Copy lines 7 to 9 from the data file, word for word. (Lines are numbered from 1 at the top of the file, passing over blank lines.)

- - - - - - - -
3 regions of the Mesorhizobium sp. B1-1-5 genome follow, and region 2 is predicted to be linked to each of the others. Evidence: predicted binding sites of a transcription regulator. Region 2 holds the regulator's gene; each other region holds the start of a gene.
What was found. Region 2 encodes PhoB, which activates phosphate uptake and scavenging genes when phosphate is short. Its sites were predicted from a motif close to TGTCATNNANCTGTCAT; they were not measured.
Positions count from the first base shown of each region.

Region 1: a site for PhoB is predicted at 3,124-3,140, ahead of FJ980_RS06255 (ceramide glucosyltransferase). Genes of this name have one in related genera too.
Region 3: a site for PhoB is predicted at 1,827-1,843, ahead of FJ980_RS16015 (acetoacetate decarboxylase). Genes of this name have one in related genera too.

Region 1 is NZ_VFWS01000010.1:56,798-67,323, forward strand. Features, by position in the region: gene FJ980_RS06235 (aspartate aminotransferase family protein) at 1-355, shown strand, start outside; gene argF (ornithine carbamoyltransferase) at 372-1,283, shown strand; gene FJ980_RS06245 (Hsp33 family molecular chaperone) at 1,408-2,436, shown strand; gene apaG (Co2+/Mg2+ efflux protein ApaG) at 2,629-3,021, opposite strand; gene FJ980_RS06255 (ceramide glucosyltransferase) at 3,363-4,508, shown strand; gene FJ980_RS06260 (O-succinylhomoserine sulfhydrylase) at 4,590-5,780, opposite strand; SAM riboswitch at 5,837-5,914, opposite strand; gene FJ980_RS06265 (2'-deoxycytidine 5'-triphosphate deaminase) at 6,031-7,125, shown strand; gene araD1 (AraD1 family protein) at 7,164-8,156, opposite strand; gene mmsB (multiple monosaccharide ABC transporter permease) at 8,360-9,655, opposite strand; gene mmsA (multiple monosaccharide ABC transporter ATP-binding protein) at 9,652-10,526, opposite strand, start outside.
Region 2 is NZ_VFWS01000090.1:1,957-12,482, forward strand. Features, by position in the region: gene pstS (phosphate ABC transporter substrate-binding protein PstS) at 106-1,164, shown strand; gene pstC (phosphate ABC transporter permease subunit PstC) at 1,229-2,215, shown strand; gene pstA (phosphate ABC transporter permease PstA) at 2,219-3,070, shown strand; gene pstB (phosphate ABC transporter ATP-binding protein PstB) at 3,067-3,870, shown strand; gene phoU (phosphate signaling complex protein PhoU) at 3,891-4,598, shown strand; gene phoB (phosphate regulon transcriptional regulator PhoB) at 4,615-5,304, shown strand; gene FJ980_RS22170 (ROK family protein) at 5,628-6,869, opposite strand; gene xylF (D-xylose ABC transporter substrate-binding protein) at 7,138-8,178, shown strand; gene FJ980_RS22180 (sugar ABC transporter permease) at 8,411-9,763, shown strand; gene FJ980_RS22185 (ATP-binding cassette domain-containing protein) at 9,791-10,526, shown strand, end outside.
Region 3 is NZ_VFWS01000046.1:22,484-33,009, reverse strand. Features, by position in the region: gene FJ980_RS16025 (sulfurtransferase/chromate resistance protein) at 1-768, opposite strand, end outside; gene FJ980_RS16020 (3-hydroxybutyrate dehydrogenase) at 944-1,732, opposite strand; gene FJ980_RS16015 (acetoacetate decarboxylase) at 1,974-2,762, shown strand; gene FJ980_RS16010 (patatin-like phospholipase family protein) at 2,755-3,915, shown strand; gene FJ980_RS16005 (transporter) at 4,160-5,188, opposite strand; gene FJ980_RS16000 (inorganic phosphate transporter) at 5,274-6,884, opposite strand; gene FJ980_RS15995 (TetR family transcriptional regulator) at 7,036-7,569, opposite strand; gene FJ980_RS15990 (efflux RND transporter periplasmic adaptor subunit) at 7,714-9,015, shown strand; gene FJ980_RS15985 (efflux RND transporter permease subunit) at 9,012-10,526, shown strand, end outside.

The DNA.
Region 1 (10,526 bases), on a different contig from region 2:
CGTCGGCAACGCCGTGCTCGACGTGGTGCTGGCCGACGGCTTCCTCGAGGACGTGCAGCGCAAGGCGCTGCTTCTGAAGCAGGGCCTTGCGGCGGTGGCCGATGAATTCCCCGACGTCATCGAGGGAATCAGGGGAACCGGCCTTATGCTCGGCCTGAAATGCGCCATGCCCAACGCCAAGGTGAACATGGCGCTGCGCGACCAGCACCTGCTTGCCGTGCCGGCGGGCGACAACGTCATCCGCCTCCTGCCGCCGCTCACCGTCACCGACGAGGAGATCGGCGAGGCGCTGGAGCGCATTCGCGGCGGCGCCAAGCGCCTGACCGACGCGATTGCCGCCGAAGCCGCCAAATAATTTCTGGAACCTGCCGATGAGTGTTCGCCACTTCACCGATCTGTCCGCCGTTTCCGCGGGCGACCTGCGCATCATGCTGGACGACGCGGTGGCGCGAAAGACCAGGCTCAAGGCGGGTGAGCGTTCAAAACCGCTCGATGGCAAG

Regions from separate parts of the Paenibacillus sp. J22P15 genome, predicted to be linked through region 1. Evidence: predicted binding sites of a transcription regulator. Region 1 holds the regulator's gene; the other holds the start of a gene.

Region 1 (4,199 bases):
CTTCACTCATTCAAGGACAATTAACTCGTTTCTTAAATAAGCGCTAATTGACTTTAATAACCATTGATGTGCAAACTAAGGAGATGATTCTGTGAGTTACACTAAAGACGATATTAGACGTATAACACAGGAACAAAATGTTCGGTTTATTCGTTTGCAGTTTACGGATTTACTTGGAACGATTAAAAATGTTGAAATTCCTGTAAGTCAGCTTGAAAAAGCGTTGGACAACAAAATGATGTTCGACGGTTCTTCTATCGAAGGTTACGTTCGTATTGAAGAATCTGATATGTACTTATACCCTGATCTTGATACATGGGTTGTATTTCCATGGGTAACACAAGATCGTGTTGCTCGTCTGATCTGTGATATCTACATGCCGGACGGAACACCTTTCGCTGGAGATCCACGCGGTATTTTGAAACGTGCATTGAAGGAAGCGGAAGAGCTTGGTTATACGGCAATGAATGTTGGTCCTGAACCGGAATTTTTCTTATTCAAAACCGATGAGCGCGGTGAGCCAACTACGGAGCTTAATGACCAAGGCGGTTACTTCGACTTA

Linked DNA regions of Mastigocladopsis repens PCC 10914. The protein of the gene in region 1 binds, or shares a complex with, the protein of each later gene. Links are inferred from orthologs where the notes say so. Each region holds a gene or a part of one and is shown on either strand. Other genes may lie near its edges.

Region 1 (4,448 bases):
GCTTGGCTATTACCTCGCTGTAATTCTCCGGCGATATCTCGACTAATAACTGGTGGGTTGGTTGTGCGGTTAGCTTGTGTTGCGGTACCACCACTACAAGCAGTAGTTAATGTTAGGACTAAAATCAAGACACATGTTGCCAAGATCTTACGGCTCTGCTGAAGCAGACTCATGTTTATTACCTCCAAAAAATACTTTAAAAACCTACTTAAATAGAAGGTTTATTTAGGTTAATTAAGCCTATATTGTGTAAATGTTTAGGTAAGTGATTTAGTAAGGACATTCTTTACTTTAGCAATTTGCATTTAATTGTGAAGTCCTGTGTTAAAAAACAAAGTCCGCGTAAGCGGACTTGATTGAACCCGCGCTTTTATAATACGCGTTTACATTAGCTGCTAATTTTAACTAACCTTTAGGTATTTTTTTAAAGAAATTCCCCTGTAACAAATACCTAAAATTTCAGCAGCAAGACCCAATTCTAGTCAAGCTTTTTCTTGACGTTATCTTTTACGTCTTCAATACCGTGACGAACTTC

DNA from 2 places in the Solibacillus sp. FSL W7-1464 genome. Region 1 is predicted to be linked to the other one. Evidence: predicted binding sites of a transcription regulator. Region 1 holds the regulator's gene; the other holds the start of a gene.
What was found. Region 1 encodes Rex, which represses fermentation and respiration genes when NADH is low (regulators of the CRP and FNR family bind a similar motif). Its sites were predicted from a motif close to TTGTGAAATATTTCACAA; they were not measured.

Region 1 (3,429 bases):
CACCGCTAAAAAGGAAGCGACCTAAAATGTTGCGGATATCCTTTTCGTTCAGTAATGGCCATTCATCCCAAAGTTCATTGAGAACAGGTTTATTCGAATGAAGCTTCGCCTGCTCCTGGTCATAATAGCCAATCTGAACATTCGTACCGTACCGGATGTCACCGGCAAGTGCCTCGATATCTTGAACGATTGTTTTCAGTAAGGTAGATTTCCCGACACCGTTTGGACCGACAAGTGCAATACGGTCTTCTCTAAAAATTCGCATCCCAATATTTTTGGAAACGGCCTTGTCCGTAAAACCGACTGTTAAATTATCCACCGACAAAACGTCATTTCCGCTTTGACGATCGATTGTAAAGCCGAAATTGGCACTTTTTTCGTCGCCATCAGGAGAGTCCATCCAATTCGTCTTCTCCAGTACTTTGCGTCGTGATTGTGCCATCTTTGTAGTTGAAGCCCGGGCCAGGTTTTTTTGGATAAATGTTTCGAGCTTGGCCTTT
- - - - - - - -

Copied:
Region 2 is NZ_VFWS01000090.1:1,957-12,482, forward strand. Features, by position in the region: gene pstS (phosphate ABC transporter substrate-binding protein PstS) at 106-1,164, shown strand; gene pstC (phosphate ABC transporter permease subunit PstC) at 1,229-2,215, shown strand; gene pstA (phosphate ABC transporter permease PstA) at 2,219-3,070, shown strand; gene pstB (phosphate ABC transporter ATP-binding protein PstB) at 3,067-3,870, shown strand; gene phoU (phosphate signaling complex protein PhoU) at 3,891-4,598, shown strand; gene phoB (phosphate regulon transcriptional regulator PhoB) at 4,615-5,304, shown strand; gene FJ980_RS22170 (ROK family protein) at 5,628-6,869, opposite strand; gene xylF (D-xylose ABC transporter substrate-binding protein) at 7,138-8,178, shown strand; gene FJ980_RS22180 (sugar ABC transporter permease) at 8,411-9,763, shown strand; gene FJ980_RS22185 (ATP-binding cassette domain-containing protein) at 9,791-10,526, shown strand, end outside.
Region 3 is NZ_VFWS01000046.1:22,484-33,009, reverse strand. Features, by position in the region: gene FJ980_RS16025 (sulfurtransferase/chromate resistance protein) at 1-768, opposite strand, end outside; gene FJ980_RS16020 (3-hydroxybutyrate dehydrogenase) at 944-1,732, opposite strand; gene FJ980_RS16015 (acetoacetate decarboxylase) at 1,974-2,762, shown strand; gene FJ980_RS16010 (patatin-like phospholipase family protein) at 2,755-3,915, shown strand; gene FJ980_RS16005 (transporter) at 4,160-5,188, opposite strand; gene FJ980_RS16000 (inorganic phosphate transporter) at 5,274-6,884, opposite strand; gene FJ980_RS15995 (TetR family transcriptional regulator) at 7,036-7,569, opposite strand; gene FJ980_RS15990 (efflux RND transporter periplasmic adaptor subunit) at 7,714-9,015, shown strand; gene FJ980_RS15985 (efflux RND transporter permease subunit) at 9,012-10,526, shown strand, end outside.

The DNA.